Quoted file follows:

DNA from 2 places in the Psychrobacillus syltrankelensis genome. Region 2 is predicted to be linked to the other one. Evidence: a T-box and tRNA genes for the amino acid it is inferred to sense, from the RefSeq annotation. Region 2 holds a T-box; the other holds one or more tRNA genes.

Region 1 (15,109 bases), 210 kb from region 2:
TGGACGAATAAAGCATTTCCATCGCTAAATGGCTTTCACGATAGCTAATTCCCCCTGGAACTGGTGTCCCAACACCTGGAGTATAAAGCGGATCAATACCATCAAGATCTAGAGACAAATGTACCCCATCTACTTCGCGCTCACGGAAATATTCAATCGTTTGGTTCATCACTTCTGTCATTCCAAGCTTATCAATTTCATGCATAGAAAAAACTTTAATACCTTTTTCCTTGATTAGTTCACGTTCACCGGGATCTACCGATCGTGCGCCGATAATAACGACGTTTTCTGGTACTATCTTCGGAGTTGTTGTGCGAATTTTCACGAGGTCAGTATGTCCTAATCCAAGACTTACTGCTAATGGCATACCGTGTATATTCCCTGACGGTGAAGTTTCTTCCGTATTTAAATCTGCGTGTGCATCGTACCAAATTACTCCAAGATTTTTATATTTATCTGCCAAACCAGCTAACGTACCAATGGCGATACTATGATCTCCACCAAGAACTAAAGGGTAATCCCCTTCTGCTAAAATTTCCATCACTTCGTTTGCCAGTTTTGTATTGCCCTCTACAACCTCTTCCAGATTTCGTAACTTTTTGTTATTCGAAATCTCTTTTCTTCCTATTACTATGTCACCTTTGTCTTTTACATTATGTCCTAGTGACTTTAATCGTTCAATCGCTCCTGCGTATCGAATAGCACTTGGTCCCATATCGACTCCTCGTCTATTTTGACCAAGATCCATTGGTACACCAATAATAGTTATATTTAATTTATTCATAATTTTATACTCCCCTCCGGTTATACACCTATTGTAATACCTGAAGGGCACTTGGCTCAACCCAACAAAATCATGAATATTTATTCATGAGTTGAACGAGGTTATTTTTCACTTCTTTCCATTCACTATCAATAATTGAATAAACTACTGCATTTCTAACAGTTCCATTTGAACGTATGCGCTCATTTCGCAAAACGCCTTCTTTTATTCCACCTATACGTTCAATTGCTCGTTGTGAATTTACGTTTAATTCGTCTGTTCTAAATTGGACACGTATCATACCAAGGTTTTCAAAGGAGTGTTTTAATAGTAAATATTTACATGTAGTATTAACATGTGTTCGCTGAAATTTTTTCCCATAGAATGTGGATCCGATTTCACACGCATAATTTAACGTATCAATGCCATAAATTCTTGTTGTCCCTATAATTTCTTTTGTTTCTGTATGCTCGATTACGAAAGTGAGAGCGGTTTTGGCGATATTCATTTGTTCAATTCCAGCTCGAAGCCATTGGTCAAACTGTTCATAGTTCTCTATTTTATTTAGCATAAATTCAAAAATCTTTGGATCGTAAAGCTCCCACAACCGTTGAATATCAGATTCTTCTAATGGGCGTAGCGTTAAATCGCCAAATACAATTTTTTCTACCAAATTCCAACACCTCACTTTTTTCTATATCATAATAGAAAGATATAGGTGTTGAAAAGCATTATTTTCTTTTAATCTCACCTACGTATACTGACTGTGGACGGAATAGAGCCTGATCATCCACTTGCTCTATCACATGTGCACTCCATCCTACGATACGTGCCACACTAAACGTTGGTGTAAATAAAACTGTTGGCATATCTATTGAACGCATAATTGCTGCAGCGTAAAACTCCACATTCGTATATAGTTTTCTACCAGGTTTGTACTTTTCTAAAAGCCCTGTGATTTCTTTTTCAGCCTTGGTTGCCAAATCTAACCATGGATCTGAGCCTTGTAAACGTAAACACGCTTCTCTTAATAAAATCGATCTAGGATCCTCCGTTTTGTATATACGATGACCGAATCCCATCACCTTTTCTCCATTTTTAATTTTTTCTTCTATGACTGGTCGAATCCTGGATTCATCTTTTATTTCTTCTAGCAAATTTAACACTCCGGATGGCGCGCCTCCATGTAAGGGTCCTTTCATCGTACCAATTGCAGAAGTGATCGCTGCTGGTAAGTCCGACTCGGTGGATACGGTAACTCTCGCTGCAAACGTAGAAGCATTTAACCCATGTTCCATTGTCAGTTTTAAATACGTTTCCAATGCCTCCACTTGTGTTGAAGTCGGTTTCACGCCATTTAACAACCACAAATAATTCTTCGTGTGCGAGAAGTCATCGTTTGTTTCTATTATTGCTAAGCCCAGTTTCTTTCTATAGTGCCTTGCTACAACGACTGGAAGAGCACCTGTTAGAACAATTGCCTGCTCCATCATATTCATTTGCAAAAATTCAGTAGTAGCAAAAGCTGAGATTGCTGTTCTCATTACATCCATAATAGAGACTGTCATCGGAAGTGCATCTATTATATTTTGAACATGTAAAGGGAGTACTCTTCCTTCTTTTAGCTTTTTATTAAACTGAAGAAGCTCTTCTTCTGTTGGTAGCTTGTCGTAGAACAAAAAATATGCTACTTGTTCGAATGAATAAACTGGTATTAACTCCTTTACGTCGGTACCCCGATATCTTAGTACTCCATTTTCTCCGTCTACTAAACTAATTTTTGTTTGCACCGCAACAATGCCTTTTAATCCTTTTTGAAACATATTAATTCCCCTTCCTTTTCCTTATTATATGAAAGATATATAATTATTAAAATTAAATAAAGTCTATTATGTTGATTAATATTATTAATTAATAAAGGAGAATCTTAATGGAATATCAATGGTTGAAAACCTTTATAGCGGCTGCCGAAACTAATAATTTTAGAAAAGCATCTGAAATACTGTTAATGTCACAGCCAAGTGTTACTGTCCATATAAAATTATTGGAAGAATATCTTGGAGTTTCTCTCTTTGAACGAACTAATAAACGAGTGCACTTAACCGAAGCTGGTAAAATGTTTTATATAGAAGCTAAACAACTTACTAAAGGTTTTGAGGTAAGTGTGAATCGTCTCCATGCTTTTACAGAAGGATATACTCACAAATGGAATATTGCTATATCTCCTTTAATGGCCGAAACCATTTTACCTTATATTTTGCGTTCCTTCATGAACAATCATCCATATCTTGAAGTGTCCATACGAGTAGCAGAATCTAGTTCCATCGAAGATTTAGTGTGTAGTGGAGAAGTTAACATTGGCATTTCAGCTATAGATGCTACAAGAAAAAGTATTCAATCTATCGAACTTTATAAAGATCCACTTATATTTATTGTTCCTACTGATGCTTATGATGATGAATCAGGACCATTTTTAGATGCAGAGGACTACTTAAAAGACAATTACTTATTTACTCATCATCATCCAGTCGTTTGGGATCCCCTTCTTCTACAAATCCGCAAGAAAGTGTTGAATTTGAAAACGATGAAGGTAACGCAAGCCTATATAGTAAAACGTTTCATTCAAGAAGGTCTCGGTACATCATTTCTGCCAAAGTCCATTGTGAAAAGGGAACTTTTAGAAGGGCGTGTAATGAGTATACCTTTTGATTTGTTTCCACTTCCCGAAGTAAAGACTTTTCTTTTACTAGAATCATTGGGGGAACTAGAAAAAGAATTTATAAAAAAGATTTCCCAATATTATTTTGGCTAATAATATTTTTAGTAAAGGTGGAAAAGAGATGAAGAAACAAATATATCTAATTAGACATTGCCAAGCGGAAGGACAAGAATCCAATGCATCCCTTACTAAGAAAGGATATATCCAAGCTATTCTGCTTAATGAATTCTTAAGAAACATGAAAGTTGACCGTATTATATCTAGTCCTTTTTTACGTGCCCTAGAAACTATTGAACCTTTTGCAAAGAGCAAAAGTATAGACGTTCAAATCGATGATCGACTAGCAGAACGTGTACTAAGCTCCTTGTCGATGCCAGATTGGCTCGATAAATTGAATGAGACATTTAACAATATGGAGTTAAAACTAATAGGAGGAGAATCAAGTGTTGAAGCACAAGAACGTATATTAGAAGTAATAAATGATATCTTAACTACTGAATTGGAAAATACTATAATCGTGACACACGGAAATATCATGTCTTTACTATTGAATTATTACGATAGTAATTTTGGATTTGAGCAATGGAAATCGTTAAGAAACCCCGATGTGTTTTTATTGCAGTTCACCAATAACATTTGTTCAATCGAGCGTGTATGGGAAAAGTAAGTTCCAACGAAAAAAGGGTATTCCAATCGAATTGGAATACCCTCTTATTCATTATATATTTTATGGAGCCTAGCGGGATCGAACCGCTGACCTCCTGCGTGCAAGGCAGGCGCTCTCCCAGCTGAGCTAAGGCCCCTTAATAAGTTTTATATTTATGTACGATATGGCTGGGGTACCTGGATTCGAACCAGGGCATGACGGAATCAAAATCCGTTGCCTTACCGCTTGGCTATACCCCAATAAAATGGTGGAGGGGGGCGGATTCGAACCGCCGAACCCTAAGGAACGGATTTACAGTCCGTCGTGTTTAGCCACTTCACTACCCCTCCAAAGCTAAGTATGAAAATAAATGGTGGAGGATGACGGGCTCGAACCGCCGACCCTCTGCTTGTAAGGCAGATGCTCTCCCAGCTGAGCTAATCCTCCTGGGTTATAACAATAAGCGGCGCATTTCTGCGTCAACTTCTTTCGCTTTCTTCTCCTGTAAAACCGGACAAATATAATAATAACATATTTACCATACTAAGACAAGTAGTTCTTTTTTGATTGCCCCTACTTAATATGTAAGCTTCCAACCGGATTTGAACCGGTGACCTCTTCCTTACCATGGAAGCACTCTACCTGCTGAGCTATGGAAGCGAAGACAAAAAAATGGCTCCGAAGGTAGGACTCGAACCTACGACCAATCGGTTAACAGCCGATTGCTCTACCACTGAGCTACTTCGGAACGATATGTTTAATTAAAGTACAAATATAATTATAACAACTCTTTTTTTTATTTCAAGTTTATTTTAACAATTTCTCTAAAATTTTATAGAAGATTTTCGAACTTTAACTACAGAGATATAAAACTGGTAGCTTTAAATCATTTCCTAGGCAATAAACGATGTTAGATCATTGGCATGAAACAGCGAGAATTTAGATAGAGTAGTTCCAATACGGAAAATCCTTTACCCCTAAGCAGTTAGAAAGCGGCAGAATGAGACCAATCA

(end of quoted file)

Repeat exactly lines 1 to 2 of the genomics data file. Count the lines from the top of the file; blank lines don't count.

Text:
DNA from 2 places in the Psychrobacillus syltrankelensis genome. Region 2 is predicted to be linked to the other one. Evidence: a T-box and tRNA genes for the amino acid it is inferred to sense, from the RefSeq annotation. Region 2 holds a T-box; the other holds one or more tRNA genes.

Region 1 (15,109 bases), 210 kb from region 2: